Should I have raised those issues, thoughts and concerns with my boss? Should I have demanded a look at the books. I didn’t, but I wonder now if I should have. I don’t doubt that my boss would have benefited from a thorough and detailed examinations of his various and myriad faults.

    If I had done that, what would have happened?

    • Submitted by Paul Udstrand on 10/17/2013 - 12:13 pm.


      Hiram, for one thing, you obviously don’t belong to a union, your an “at will” employee, or maybe you have an individual contract? It’s called “collective bargaining” and yes, it gives you more leverage than you have as a guy talking to a boss. At any rate, your circumstance doesn’t appear to have any relevance to the orchestra.

      It’s always funny when “at will” employees with no labor contracts complain about union work forces. Instead of aspiring for a better work environment, better wages, and benefits, such people seem to think we should all race to the bottom of the wage ladder on behalf of the executive’s bottom line.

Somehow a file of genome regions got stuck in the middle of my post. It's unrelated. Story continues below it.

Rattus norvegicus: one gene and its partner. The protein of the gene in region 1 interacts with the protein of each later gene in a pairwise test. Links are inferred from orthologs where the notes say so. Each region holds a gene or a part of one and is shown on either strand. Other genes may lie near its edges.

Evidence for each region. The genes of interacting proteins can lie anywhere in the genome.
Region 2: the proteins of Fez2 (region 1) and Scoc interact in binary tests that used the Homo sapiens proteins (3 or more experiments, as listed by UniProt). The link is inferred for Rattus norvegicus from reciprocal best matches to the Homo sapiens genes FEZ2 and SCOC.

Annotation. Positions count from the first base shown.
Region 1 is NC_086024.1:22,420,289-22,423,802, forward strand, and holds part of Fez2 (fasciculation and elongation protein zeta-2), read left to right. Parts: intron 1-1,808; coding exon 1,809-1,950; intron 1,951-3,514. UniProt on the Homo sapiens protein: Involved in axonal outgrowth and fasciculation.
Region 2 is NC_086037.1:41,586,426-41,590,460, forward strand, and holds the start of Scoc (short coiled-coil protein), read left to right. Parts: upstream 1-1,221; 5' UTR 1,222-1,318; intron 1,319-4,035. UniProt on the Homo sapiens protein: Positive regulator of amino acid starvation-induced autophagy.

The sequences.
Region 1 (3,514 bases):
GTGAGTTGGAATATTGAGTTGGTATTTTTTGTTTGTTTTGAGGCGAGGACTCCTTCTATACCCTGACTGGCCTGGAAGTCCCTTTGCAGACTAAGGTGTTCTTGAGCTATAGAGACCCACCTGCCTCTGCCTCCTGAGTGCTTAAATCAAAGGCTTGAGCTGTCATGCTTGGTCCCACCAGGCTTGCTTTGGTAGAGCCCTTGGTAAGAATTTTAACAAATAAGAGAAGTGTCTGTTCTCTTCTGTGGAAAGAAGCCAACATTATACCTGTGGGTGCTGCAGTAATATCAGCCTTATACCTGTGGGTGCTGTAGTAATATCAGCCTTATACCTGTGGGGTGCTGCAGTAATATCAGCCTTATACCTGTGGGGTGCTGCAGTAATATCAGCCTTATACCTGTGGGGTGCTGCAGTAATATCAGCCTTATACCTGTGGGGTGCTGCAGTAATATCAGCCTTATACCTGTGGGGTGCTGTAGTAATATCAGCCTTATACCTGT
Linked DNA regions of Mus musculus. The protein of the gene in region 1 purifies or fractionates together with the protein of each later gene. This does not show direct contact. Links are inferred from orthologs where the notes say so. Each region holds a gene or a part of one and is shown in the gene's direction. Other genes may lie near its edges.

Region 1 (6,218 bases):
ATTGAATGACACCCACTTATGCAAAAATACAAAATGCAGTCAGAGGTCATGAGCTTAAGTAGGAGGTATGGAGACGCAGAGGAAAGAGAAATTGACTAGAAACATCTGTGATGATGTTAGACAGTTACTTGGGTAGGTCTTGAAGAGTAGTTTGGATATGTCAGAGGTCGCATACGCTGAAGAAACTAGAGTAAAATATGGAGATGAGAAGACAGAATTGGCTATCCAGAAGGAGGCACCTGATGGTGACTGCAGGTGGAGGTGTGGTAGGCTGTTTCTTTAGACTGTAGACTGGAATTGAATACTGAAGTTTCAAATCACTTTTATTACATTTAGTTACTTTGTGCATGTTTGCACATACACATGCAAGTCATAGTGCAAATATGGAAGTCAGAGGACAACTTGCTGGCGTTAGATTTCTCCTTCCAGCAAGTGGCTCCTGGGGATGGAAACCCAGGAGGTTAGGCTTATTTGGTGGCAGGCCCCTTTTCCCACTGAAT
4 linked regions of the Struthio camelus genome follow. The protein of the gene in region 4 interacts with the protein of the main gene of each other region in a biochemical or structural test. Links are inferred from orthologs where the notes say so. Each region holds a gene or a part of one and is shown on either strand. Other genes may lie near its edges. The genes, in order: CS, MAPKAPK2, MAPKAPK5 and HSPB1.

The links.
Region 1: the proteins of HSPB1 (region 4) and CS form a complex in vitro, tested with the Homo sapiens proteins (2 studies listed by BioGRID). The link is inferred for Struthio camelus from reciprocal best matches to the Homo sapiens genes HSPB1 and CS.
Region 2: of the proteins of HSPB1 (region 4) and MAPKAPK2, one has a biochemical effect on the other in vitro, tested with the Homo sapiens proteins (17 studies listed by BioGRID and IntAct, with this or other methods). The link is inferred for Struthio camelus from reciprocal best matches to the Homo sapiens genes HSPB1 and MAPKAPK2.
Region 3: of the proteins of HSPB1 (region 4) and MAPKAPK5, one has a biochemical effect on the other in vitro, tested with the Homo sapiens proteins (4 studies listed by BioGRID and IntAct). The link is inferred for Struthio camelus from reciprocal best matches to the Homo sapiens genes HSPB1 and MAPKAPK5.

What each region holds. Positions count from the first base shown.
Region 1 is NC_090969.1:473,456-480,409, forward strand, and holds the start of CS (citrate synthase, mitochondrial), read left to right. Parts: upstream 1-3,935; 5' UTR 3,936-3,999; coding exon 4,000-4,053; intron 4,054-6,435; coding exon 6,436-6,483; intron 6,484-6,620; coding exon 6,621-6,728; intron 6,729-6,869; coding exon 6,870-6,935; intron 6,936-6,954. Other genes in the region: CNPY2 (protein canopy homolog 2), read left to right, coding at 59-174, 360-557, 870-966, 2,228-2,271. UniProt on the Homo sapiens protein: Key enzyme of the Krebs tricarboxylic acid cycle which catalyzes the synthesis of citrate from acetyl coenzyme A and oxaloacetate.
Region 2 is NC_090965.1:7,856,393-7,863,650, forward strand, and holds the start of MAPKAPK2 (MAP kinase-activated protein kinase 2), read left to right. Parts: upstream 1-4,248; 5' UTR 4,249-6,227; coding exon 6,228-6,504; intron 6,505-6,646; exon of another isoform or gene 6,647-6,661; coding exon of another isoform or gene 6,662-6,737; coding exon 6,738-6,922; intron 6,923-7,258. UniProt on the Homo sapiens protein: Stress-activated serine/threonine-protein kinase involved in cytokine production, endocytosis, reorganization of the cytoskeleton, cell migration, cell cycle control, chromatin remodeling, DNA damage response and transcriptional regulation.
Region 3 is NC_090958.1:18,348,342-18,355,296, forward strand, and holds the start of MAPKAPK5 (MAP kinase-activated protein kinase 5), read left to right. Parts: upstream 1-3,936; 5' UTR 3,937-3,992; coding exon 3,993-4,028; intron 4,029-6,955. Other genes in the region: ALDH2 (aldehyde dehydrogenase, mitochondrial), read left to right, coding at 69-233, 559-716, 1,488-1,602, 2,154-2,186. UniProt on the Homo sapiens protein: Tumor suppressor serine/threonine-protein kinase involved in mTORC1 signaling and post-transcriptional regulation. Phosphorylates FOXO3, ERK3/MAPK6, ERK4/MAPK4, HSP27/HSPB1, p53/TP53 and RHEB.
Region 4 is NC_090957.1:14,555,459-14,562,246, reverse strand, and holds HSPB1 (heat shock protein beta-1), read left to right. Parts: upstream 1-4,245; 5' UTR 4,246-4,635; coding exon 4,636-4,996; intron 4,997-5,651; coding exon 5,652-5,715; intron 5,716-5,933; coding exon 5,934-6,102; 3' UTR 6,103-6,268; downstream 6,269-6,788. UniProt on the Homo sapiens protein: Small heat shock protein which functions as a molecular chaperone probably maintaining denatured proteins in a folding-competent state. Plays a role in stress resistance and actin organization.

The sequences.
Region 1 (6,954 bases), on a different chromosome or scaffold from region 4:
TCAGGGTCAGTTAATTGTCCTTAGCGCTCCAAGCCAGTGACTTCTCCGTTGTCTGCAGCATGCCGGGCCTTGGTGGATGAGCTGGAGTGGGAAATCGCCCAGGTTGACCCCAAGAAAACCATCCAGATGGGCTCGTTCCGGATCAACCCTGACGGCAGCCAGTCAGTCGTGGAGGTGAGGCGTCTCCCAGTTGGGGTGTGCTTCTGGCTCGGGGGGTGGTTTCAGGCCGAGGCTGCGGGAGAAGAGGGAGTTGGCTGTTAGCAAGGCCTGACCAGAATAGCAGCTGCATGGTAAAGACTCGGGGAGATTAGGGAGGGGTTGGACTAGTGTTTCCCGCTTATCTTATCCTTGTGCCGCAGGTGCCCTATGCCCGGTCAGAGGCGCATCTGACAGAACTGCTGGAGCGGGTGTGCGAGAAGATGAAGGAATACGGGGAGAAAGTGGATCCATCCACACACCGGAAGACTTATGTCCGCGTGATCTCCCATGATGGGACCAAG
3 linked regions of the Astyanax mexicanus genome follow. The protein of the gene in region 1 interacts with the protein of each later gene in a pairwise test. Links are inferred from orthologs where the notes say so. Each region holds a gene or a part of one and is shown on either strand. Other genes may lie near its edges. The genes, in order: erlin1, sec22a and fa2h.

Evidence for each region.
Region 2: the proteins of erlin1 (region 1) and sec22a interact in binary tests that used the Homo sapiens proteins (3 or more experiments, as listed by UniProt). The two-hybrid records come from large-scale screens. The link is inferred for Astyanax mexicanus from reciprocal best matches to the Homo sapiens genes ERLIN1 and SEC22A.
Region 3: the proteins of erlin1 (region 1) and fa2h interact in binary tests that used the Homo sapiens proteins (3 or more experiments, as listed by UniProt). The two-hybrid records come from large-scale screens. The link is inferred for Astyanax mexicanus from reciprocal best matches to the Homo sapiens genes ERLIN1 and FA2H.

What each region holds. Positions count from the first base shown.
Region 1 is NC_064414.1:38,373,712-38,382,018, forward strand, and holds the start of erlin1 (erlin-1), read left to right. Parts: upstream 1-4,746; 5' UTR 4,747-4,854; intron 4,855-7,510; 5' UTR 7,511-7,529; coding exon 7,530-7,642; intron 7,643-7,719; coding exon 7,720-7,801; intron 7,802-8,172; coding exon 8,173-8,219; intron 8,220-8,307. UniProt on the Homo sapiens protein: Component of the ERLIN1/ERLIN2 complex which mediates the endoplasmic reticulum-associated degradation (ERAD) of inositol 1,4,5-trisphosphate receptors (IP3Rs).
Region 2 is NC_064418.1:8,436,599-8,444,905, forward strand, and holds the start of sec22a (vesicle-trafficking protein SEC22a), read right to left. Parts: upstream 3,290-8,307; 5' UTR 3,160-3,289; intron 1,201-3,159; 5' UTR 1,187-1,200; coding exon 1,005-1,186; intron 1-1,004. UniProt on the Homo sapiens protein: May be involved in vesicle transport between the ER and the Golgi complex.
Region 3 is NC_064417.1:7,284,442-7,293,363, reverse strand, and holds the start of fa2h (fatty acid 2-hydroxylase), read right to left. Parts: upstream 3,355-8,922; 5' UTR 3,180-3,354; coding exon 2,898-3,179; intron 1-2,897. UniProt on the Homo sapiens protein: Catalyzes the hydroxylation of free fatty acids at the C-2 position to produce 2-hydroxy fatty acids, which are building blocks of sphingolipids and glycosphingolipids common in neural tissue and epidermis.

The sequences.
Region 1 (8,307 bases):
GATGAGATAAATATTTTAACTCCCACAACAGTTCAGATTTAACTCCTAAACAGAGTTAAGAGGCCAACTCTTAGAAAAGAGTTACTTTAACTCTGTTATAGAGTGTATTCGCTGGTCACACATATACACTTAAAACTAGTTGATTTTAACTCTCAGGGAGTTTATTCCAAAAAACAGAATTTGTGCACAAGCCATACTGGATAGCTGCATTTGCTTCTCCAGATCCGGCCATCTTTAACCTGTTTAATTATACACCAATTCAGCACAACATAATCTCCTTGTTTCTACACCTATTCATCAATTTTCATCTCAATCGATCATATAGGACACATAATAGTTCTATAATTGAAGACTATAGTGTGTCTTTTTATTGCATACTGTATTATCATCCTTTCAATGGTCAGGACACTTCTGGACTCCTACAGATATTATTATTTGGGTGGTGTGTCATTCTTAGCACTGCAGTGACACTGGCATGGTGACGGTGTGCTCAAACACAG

• Submitted by Ben Munroe on 10/17/2013 - 07:56 pm.

      Stewardship, not ownership

      I suppose your boss either would have laughed at you, begrudgingly given you some of the information you asked for, or perhaps humbly shown you the books. But the key difference is that while you presumably worked for a private company, the orchestra is a non-profit organization. It belongs to the community (just consider all the bequests that have built the endowment over many years), and as such the board should be doing everything in its power to make finances fully transparent. Unfortunately, the board seems to view themselves in an ownership position, and they have tried to run things the way they would run a private company faced with a need to cut costs.